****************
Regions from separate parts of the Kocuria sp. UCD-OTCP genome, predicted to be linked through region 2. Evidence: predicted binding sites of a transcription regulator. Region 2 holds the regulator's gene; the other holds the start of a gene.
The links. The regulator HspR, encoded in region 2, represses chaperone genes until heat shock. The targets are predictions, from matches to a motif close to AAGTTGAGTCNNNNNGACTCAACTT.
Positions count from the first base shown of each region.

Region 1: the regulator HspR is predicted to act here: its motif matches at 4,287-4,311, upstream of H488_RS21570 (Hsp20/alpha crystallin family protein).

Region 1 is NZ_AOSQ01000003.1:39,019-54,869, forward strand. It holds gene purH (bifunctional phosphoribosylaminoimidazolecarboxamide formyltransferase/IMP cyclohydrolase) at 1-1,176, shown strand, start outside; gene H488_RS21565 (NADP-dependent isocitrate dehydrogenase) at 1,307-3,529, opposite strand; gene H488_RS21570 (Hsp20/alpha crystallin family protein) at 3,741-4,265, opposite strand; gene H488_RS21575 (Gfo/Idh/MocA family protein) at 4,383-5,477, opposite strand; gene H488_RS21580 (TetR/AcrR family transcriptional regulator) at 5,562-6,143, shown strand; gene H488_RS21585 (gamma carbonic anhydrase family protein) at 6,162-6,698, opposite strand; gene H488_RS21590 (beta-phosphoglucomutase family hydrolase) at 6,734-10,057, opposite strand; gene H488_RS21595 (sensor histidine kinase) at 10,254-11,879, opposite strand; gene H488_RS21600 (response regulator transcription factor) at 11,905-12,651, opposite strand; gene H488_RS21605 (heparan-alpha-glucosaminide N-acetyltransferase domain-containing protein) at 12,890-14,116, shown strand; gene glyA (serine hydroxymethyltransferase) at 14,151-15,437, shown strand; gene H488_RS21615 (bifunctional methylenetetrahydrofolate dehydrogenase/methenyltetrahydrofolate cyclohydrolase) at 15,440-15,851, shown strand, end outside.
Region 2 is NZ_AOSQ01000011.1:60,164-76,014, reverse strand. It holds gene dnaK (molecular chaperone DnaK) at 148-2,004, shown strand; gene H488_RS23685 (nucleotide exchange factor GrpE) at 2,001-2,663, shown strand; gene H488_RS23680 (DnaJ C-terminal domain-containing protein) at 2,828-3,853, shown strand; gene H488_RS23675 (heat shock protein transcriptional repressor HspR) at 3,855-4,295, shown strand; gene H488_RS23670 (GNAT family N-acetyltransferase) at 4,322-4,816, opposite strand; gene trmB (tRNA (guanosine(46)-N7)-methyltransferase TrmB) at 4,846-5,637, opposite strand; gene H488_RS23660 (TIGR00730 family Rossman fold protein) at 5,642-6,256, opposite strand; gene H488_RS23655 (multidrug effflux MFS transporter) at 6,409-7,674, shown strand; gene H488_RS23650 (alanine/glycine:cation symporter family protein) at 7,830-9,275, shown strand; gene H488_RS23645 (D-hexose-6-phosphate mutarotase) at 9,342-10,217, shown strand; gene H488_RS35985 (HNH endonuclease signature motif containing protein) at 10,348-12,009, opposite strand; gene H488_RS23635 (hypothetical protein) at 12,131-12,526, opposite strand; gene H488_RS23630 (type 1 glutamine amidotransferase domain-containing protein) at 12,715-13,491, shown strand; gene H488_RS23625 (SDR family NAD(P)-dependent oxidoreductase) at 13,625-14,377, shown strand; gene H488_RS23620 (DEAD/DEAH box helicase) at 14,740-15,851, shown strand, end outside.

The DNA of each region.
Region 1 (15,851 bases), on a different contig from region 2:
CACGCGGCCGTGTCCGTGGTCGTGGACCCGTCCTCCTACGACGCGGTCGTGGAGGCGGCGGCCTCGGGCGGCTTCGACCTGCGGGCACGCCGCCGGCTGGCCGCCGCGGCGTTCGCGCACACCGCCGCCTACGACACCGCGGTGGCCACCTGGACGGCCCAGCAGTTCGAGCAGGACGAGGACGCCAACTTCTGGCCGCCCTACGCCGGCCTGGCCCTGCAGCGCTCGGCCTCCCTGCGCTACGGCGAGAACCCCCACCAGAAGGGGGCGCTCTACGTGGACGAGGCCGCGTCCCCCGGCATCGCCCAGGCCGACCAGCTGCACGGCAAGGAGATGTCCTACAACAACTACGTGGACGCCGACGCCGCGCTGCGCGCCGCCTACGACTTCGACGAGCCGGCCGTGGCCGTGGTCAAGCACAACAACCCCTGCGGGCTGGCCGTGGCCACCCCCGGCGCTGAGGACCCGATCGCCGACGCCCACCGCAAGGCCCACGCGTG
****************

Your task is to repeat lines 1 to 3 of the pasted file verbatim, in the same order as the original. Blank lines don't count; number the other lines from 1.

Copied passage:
Regions from separate parts of the Kocuria sp. UCD-OTCP genome, predicted to be linked through region 2. Evidence: predicted binding sites of a transcription regulator. Region 2 holds the regulator's gene; the other holds the start of a gene.
The links. The regulator HspR, encoded in region 2, represses chaperone genes until heat shock. The targets are predictions, from matches to a motif close to AAGTTGAGTCNNNNNGACTCAACTT.
Positions count from the first base shown of each region.